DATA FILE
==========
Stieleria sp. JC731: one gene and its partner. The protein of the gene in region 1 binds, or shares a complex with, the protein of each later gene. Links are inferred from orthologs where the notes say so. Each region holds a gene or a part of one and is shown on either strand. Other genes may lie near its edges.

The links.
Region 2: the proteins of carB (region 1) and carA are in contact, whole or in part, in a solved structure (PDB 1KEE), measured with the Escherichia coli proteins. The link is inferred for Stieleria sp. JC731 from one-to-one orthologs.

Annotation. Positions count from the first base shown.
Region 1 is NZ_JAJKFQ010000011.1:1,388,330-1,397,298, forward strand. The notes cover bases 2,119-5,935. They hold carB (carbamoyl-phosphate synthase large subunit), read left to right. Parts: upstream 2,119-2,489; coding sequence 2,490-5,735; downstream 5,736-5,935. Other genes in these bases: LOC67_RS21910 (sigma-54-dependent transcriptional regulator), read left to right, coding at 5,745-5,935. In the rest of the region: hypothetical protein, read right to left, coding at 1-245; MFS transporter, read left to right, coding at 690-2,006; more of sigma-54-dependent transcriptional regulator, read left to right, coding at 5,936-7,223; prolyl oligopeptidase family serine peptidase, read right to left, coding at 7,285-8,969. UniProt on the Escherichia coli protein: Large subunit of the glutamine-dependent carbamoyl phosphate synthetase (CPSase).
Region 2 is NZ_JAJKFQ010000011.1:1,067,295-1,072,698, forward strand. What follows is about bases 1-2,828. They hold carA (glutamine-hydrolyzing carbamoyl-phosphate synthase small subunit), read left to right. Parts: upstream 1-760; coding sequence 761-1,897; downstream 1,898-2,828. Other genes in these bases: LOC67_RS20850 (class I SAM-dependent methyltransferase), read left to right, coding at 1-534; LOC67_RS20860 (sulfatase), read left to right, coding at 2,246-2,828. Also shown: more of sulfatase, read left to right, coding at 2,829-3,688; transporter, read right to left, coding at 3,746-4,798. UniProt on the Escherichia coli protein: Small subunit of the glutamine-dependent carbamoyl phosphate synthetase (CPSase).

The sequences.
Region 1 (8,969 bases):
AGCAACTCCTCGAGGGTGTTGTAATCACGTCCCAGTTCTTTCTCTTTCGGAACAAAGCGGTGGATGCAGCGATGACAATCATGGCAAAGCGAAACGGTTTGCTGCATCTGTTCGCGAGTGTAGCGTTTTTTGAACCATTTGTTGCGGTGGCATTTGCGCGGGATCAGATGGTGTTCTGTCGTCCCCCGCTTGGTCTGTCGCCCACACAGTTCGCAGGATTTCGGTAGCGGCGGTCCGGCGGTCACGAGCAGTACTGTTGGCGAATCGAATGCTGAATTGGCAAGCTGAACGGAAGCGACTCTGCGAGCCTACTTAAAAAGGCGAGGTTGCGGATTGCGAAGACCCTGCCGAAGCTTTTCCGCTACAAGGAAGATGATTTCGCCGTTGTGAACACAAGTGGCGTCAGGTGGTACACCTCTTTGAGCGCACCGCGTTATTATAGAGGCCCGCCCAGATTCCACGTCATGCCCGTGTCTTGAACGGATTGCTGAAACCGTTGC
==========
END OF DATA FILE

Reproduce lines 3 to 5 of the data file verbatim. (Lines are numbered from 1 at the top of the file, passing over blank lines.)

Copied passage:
Region 2: the proteins of carB (region 1) and carA are in contact, whole or in part, in a solved structure (PDB 1KEE), measured with the Escherichia coli proteins. The link is inferred for Stieleria sp. JC731 from one-to-one orthologs.

Annotation. Positions count from the first base shown.
Region 1 is NZ_JAJKFQ010000011.1:1,388,330-1,397,298, forward strand. The notes cover bases 2,119-5,935. They hold carB (carbamoyl-phosphate synthase large subunit), read left to right. Parts: upstream 2,119-2,489; coding sequence 2,490-5,735; downstream 5,736-5,935. Other genes in these bases: LOC67_RS21910 (sigma-54-dependent transcriptional regulator), read left to right, coding at 5,745-5,935. In the rest of the region: hypothetical protein, read right to left, coding at 1-245; MFS transporter, read left to right, coding at 690-2,006; more of sigma-54-dependent transcriptional regulator, read left to right, coding at 5,936-7,223; prolyl oligopeptidase family serine peptidase, read right to left, coding at 7,285-8,969. UniProt on the Escherichia coli protein: Large subunit of the glutamine-dependent carbamoyl phosphate synthetase (CPSase).